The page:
Skate camp for kids will likely grow through the 2020 Olympics.

Olympics 2020 Strengthens Kids Skateboarding Camp Trend [Opinion]

The 2020 Olympics announced in 2016 that skateboarding would be a featured game, and now it appears that the kids skateboarding camp trend is stronger than ever in 2017.

When Rolling Stone covered the announcement about skateboarding being added as a medal sport for the 2020 Tokyo Olympics, they noted there was some controversy.

For example, skateboarding was never considered a formal “sport” by many old skaters because “the skating world has always been populated by misfits kids who spurn conventional sports.”

It also noted that this “long and beautiful legacy of rejects and artists and weirdos” is still out there and kids full of creative energy will find skating to be “a perfect outlet.”

With the 2020 Olympics shining a light on skateboarding, it should be no surprise to see a surge in skate camps for kids in 2017. For example, East Bay Times reports that a new skateboarding camp for kids recently opened in Antioch, California, at their local recreation department.

Another surprise about the skateboarding camp trend is the target age groups. As it appears, new ones opening across America are intended for children as young as 7-years-old.

For instance, at the Hickman Skate Hangar in Honolulu, Hawaii, kids from ages seven to 17 are encouraged to participate in their skateboarding clinics.

When interviewing the Middleman Skateboard Ministries about their skateboarding camps, it was noted by the Waco Tribune that 10-year-old Noah Mead started skating when he was 5-years-old.

 The 2020 Olympics will spark interest in skateboarding camps for kids.
The skate camp trend will likely grow as the time of the 2020 Olympics approaches. [Image by Jamie Squire/Getty Images]

Interestingly, seeing a headline about a 10-year-old that knows a long list of skateboarding tricks is no longer surprising.

Adding to this, The Age reports that there is a group of Australian kids that travel the world to show off their skateboarding skills. Many of these kids are now 13-years-old, and they claim to have started skateboarding before age 9 or younger.

Naturally, with the upcoming 2020 Olympics, some children are getting serious about their skateboarding camps.

In particular, the Australian Olympic Team held a High Performance Olympic Camp for kids in conjunction with the Australian Skateboarding Federation (ASF). Their goal was to find the best skateboarders in the under-18 age group.

While the growing trend for skateboarding camps for kids over the past 10 years has been targeting children as young as seven and eight-years-old for day camps or clinics, there are also overnight skate camps for older kids such as Woodward, Element, and GoSkate.

In the day camp scenario, many have a package deal for food and activities in addition to the actual coaching. Some will also include at least one private one-on-one lesson with a pro skater, but this is not the primary reason kids want to go to skate camp.

Getting kids to be safe while getting to school might be difficult, but this is the basic skill that is stressed at all skateboarding camps for kids. For instance, while learning how to do tricks and picking the perfect skateboard are all solid long-term goals, the first lessons for kids of any age are learning how to be safe.

For example, the goal of many skate camps is to teach kids how to stay safe in an urban environment and avoid getting injured by cars. Kids are taught that they may be too young, too small, or have other disadvantages that can cause issues in parking lots, playgrounds, skate parks, or street crosswalks.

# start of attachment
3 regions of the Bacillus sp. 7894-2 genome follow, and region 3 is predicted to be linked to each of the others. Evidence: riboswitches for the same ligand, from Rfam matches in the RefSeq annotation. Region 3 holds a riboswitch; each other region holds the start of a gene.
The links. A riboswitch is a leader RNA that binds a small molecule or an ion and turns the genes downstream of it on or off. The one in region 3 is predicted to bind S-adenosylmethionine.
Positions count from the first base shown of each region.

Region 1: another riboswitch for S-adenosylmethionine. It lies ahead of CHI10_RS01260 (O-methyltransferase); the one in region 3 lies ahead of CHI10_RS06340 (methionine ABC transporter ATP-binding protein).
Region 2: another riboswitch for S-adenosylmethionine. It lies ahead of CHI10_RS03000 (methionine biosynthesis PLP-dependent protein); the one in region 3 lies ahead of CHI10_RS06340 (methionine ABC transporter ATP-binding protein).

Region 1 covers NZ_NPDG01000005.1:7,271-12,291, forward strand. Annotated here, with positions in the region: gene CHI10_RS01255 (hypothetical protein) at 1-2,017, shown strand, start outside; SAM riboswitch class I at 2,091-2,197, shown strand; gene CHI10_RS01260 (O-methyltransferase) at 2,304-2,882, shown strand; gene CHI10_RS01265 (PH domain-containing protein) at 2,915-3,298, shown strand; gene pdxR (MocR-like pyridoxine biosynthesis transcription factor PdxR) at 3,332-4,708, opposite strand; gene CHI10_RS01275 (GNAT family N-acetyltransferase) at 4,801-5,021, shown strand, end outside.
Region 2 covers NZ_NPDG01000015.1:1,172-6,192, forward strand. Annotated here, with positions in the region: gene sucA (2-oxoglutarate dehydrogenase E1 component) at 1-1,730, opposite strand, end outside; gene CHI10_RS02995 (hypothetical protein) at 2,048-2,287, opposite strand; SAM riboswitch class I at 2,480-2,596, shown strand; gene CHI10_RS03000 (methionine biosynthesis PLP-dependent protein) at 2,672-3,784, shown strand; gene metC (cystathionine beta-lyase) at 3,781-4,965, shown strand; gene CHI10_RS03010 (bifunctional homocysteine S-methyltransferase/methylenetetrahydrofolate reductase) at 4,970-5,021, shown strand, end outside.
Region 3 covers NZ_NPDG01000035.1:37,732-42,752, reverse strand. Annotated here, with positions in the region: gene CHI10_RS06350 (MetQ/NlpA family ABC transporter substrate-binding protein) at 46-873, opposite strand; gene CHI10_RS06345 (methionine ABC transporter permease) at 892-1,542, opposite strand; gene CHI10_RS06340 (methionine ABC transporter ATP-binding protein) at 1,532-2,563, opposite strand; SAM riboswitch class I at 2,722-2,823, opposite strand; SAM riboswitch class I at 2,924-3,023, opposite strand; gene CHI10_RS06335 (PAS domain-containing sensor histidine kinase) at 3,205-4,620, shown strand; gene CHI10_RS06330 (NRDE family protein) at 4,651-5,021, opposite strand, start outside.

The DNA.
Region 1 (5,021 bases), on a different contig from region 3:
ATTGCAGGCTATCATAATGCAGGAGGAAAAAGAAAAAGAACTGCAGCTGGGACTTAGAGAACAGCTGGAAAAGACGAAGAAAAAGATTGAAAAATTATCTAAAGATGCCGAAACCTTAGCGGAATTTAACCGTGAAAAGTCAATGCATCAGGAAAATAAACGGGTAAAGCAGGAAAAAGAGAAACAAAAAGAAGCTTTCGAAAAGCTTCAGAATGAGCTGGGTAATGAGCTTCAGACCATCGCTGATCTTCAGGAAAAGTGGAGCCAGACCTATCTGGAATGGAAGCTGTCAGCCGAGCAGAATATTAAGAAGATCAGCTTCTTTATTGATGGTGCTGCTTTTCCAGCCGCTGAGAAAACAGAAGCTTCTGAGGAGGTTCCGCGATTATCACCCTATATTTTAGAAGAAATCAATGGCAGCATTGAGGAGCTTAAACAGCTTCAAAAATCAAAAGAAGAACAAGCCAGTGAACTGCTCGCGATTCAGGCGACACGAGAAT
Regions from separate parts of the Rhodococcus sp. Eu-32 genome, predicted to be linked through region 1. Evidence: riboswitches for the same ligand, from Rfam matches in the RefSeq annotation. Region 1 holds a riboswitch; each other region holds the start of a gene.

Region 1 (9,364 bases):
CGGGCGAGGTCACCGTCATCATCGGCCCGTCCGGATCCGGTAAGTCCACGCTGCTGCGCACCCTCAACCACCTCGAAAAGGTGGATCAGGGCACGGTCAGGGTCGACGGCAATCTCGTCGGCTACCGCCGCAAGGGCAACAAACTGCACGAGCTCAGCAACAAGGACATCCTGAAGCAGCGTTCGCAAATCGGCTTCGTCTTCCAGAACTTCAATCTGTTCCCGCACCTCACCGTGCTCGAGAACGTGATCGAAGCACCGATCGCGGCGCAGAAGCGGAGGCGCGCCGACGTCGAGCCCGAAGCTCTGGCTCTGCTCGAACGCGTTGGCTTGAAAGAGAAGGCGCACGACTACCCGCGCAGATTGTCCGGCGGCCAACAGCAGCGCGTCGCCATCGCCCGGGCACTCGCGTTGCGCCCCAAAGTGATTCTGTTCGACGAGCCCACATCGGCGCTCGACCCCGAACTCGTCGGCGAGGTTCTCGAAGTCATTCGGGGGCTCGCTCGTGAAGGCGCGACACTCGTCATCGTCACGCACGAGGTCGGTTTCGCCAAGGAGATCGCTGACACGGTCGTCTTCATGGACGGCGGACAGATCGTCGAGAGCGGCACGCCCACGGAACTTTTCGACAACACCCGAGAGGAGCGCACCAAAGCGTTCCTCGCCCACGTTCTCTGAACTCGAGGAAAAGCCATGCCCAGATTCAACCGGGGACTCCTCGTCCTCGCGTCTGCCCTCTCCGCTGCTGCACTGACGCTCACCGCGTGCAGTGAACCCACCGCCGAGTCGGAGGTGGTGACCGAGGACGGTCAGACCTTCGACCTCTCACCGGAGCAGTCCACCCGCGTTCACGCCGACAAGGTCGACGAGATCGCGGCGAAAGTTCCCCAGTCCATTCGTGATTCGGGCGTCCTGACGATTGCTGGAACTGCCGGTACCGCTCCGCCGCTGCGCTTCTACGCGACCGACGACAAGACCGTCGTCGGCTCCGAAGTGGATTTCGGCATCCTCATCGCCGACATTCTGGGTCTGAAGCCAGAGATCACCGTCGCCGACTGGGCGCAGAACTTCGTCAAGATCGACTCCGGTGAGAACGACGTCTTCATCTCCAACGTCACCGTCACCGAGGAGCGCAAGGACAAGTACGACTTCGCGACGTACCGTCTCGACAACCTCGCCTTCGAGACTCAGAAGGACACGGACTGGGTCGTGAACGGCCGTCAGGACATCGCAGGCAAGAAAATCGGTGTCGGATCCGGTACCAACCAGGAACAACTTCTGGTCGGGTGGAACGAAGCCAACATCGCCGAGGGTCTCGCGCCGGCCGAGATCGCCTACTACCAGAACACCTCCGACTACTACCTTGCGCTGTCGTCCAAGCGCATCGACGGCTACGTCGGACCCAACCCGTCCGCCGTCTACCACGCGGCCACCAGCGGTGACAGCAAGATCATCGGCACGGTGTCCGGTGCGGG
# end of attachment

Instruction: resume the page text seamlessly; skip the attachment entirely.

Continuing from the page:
First skateboarding camp 2004.
Danny Way pictured in 2004 at one of the first skate camps for kids in Temecula, California, called Camp X. [Image by Donald Miralle/Getty Images]

In general, skate camps will provide some insurance, snacks, and water, but you are mainly paying for supervision and instruction. They may also give kids a DVD that has video clips of their performance. As part of the activities, there are also organized special parties or other types of celebrations. Otherwise, the skate camp wants your kids to show up at the camp everyday with all of the required equipment.

In a generic sense, most skate camps are not going to be the types that have cabins or tents where the kids will sleep overnight. Instead, most function as a day camp or clinic, and this means the parents are expected to pack their lunch, drop them off, and pick them up.

In addition to building safety skills for kids in urban landscapes and understanding what might happen at the 2020 Olympics during the skateboarding events, kids also gain many mental and physical benefits associated with skateboarding.

Most people who have never ridden a skateboard do not realize that it can improve your mind and body. For example, Men’s Fitness interviewed Michele Olson, Ph.D., a professor of exercise science at Auburn University in Alabama about skateboarding and fitness.

Dr. Olson said that skateboarding improves balance and coordination. Skateboarding can also improve the cardiovascular system and muscle-building because it is a full cardio workout.

In other words, kids might get a few scrapes and falls with any sport — not just skateboarding. The main goal should be to make sure they are healthy, getting a good workout, and are having fun.

About starting his own skate camp and the difference that skateboarding as a child made on his life, Neftalie Williams stated the following in an interview with Voice of America.

“I ended up putting together my own skateboarding camp for kids in New England because that was me wanting to give back to the sport that gave me so much life.”

[Feature Image by Jamie Squire/Getty Images]

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